economic cycle

Will Rising Rates Derail the Economy?

© Can Stock Photo / focalpoint

At 228Main.com, we are voracious readers and consumers of information. Nothing happens in a vacuum. We therefore pay attention to the economy, the markets, and our holdings, as well as look for potential opportunities to invest. Recently it was time to sort out what it all might mean.

Rising interest rates, long expected here, have caught our attention. Home mortgage rates are at a seven year high1, and other consumer borrowing rates have increased as well. If we spend more on interest payments, we have less to spend on other goods and services.

We investigated, and learned that total household debt payments actually remain near the lowest point in many decades, although they are rising. But the total debt balances are at record highs, above the level reached before the 2008 credit crisis. What gives?

The answer is in the interest rates. Higher debt levels financed at lower rates have reduced our payments as a percent of income. If loan interest rates continue to rise, however, we will probably see more household income go to payments on debt.

There is another piece of income that doesn’t get spent: our savings rate. When we feel confident about the future and our 401(k)’s and other investments are growing, we tend to save less. When the outlook darkens, we tend to save more.

Our savings rate declined from 6% of disposable income at the end of the last recession to the 3% neighborhood now. Historically, it has been slightly lower at times—but we are probably close to the bottom.

The amount we spend is what is left after debt payments and savings—and one more thing: taxes. Taxes, like the other factors, seem to be at relatively low levels now—not likely to go lower. The 2017 tax reform cut levels sharply.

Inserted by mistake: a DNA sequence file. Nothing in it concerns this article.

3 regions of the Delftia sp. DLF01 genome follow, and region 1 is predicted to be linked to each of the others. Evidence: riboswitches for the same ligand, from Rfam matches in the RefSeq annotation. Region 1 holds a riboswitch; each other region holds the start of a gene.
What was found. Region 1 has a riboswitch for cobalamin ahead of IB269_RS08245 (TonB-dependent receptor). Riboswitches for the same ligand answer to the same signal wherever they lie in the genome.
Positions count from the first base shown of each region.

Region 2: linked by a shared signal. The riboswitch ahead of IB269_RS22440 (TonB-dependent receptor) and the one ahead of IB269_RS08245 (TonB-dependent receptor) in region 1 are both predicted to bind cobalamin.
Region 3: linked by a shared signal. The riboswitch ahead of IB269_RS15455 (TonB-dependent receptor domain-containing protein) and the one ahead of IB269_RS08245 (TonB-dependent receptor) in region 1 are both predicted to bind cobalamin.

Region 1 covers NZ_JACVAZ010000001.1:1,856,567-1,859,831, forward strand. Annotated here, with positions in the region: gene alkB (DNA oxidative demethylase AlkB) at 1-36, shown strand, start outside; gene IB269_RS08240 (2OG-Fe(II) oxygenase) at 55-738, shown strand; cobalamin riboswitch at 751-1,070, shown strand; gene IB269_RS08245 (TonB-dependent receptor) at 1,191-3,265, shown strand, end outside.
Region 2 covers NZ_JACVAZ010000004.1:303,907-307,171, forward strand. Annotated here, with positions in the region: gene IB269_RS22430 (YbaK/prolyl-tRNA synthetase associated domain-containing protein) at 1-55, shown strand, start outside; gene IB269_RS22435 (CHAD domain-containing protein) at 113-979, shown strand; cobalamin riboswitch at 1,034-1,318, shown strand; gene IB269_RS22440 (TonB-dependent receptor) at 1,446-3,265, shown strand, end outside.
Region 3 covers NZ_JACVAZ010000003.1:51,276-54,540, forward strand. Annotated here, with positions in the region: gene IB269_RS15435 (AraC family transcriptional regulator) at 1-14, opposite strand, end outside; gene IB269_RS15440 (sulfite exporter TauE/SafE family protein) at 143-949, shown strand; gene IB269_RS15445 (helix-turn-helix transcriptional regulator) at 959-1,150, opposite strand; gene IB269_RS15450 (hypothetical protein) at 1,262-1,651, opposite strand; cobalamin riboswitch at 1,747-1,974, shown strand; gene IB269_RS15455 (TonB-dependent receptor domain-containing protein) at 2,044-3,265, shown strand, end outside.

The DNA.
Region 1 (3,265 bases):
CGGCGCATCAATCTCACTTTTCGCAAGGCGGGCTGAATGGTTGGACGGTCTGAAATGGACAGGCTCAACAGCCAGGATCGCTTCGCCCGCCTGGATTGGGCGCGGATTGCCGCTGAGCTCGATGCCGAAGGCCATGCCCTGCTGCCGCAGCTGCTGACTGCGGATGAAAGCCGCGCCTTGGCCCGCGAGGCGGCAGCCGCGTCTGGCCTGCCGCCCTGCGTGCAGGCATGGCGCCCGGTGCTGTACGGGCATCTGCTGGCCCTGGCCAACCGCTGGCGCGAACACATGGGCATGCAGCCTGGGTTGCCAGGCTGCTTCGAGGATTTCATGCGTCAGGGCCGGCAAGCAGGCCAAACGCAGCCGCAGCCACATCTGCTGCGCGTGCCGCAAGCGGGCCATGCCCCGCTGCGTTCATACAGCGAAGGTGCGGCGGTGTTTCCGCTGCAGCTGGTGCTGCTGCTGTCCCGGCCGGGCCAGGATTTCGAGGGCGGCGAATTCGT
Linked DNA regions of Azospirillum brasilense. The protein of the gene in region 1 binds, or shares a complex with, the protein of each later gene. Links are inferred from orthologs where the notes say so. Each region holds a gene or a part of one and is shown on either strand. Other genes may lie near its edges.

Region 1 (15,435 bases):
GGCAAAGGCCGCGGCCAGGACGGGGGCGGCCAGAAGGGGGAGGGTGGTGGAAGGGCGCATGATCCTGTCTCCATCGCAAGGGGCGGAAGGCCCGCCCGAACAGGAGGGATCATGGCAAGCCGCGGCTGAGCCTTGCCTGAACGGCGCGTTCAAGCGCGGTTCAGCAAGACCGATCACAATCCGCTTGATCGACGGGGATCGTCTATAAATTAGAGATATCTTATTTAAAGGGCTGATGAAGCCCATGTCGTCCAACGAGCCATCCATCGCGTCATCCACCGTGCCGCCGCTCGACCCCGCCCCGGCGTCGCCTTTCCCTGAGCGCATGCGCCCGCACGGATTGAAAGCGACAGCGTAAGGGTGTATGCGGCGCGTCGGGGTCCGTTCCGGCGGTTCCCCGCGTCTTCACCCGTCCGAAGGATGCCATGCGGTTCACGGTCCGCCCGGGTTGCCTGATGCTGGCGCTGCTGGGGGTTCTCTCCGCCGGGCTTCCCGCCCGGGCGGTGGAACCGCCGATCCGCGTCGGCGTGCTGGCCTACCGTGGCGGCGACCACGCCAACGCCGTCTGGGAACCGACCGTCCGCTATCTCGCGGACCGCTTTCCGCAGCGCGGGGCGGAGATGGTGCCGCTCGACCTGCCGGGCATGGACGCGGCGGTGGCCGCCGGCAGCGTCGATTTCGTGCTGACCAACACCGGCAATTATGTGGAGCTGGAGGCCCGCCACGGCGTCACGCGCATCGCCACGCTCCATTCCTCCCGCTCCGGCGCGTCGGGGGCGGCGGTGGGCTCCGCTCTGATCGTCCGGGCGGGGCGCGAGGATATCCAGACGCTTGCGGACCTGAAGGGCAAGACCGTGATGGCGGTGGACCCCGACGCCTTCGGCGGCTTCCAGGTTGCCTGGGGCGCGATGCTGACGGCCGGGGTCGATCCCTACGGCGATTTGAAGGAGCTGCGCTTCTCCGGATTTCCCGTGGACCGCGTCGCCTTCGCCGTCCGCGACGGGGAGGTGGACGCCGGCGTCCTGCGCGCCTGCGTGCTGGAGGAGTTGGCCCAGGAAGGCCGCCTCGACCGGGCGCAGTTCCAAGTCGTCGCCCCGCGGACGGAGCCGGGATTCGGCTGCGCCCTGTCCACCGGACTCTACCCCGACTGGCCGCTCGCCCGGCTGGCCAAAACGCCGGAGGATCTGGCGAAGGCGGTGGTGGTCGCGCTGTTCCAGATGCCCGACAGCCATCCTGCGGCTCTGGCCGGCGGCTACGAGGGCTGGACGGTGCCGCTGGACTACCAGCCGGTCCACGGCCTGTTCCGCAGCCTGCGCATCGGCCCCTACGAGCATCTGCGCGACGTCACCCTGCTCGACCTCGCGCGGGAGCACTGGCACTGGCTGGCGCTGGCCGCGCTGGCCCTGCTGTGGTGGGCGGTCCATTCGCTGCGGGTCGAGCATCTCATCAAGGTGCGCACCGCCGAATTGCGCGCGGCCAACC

We believe it is likely that record amounts of debt face rising rates in the years ahead; our savings rate will rise sooner or later; and there is no more room to cut taxes. The net effect of these three things seems likely to eventually reduce consumer spending, which is an important driver of the overall economy.

We do not think we are on the verge of recession. Other indicators point to continued growth. But we are in the middle or later stages of the growth cycle—not the beginning. We are looking at opportunities that fit the times, as always.

Clients, if you would like to discuss this or anything else, please email us or call.

1All data from https://fred.stlouisfed.org/. Federal Reserve Economic Data, Federal Reserve Bank of St. Louis. Accessed May 22nd, 2018


The opinions voiced in this material are for general information only and are not intended to provide specific advice or recommendations for any individual. All performance referenced is historical and is no guarantee of future results.

The economic forecasts set forth in this material may not develop as predicted and there can be no guarantee that strategies promoted will be successful.

Burning Up Money

© Can Stock Photo / ancientimages

No doubt you probably noticed the turmoil in the stock market over the past several weeks. You might have assumed, if you watched the stock indexes hit a low of more than 10% below their peak, that some particularly ugly piece of news had hit the market.

If so, you would probably be surprised to hear that the biggest news stories leading to the correction were that the economy was booming and unemployment was at record lows. So why were investors panicking at this seemingly positive news? The answer is inflation.

You see, as the economy grows, increasing wealth leads to increasing demand. This means higher prices–or, in economic terms, inflation. This creates a couple of problems for the stock market. In the long term, rising prices make it harder to maintain economic growth and may contribute to an eventual crash. In the short term, both economic growth and inflation increase the pressure on the Federal Reserve to raise interest rates, making bonds and other interest-driven investments more attractive relative to stocks.

We are deeply skeptical of this short-term rationale. While bond investors may salivate at the prospect of higher interest rates in the future, we think this is short-sighted. Tomorrow’s higher interest bonds may sound attractive, but you would be foolish to buy them if the interest rate is going to be even higher the day after. On February 5th, when the stock market was posting headline-grabbing declines fueled by interest rate paranoia, investors were actually buying up bonds–bonds that stood to lose purchasing power as soon as better, higher interest bonds started being issued!